A good article as always from Neil Warren and shows that he's actually read the OTS report, unlike Sift's business editor who came up with the headline "VAT cut proposal stokes MTD fears for SMEs".
The earlier piece said that "the blockbuster recommendation is to drastically lower the VAT threshold from its current level of £85,000 (one of the highest in the world)".
It then said "the report doesn't make an outright recommendation .... " - OK so which is it?
"The possible options of a lower, higher or same threshold" - wow, that's brilliant.
Just as brilliant as their recommendations on IR35 some years ago now - amend it, leave it the same or abolish it.
The OTS - the biggest gravy train in recent times.
Maybe they've done the maths and decided that to purchase a state pension for £148.20 per year is a bargain for the taxpayer.
I must be atypical of small practices inasmuch as I never have problems with fees, pitching them as I do somewhere between the cut-price brigade (who likely don't have the requisite technical expertise) and the high street (higher overheads) practices.
I must confess that I'm not clear how the hypothetical conversation would go.
Prospective client: "I'm a plumber turning over £55K. How much would you charge to keep me legal"?
Me: "How much would you like to pay"?
Prospective client: "Well £100 per year would suit me fine".
Me: (Gulp) "Er, I don't think I could manage that".
Prospective client: "Well, you did ask".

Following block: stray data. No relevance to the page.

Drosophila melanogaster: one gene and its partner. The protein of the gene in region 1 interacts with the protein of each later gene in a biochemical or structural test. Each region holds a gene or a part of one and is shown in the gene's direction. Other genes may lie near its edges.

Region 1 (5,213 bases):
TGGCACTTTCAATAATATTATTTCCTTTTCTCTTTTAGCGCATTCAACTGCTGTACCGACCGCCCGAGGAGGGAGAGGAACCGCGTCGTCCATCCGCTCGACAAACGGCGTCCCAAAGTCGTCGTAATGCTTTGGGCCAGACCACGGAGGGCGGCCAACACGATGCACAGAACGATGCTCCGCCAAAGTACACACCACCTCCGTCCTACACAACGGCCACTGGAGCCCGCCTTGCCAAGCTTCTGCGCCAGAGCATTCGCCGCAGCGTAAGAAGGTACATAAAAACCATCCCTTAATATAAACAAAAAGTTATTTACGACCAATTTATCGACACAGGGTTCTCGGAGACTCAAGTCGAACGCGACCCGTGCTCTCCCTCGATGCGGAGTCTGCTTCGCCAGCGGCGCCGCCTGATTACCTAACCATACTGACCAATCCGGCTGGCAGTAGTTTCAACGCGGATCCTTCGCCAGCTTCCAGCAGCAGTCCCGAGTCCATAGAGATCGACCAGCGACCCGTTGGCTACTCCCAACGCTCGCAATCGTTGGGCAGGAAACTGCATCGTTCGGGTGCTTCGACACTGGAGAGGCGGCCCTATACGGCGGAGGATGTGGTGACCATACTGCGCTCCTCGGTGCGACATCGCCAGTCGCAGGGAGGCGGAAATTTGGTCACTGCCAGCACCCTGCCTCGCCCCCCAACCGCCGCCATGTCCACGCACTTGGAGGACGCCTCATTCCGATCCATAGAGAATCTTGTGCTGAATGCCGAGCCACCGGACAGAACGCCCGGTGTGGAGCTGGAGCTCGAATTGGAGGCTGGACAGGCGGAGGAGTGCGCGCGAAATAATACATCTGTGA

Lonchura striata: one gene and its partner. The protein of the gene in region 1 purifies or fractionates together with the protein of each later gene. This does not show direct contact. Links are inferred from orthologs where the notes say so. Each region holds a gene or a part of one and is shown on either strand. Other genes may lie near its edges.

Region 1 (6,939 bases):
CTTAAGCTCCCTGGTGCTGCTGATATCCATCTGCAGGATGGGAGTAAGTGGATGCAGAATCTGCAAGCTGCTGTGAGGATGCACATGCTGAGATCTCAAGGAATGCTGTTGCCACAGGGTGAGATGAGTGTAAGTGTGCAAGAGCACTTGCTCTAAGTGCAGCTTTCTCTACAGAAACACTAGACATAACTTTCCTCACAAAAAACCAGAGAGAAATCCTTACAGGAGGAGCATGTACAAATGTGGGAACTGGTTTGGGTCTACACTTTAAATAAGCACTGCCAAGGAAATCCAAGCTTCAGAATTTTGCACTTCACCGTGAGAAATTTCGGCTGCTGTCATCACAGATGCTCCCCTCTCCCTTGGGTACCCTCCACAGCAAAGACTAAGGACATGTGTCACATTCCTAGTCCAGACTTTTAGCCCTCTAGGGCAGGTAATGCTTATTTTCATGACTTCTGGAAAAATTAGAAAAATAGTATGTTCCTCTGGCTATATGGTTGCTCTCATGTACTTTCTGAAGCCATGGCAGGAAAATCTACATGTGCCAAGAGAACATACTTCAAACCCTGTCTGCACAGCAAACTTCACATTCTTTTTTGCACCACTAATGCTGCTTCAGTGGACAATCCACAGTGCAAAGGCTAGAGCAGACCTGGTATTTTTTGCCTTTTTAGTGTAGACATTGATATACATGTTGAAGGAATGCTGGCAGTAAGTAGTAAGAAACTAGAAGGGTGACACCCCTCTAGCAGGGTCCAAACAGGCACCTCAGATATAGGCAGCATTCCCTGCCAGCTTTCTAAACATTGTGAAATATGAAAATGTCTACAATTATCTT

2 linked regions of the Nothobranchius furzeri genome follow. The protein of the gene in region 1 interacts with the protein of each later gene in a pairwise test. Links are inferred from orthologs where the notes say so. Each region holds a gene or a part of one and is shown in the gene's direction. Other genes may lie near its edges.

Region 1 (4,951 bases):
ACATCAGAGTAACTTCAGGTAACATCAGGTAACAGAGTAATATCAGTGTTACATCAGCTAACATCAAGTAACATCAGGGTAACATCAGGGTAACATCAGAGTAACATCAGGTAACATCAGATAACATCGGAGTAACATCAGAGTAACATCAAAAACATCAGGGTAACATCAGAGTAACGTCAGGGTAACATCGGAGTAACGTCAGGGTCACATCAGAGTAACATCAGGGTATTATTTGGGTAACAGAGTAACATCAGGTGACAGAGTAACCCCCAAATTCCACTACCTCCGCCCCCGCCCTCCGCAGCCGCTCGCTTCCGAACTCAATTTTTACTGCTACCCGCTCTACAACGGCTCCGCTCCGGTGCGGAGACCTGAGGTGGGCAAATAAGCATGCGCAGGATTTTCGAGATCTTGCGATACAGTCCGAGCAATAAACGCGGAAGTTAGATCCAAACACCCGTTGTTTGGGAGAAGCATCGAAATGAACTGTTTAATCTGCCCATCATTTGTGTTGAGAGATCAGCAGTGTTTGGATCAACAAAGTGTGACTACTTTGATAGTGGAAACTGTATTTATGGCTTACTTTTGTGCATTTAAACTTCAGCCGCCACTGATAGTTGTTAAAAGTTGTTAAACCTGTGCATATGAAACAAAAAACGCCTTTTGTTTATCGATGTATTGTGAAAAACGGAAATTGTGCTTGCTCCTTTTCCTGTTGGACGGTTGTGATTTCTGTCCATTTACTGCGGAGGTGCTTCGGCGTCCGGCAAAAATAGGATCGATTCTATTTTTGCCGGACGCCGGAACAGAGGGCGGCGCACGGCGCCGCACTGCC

An excellent article but "HMRC staff are trained to look for a covering letter"? If my experience is anything to go by the covering letter will soon become separated from the return and lost. My advice is to number the covering letter "1 of 2" and the return "2 of 2". At least these trained staff will then be unable to deny receiving it.
I should have added that I wonder if HMRC trousered the output tax from the suppliers or whether they even bothered to check the position.
On the face of it this looks a harsh judgment if the taxpayer had valid VAT invoices. However I suspect that the devil is in the detail and wonder if for example the invoices were addressed to the taxpayer. If not I suppose they could be used time and again by anybody who dealt in cash on occasions. It looks as if my advice to clients that a valid VAT invoice is always needed to reclaim input tax is only OK up to a point.
I see software companies are still trying to second guess what will actually happen and recoup some of their losses incurred thus far.
Love the last paragraph.
Without wishing to blow my own trumpet and sounding like Jeremy Clarkson I'm pleased to say that I had a hunch that this idea would collapse or need a lot more planning. Consequently I haven't forewarned any client, spent any money on new software nor on any training.
I also believe that the software companies were hoping to make a killing and were probably cosying up to HMRC in the process thereby giving them false encouragement with their madcap ideas.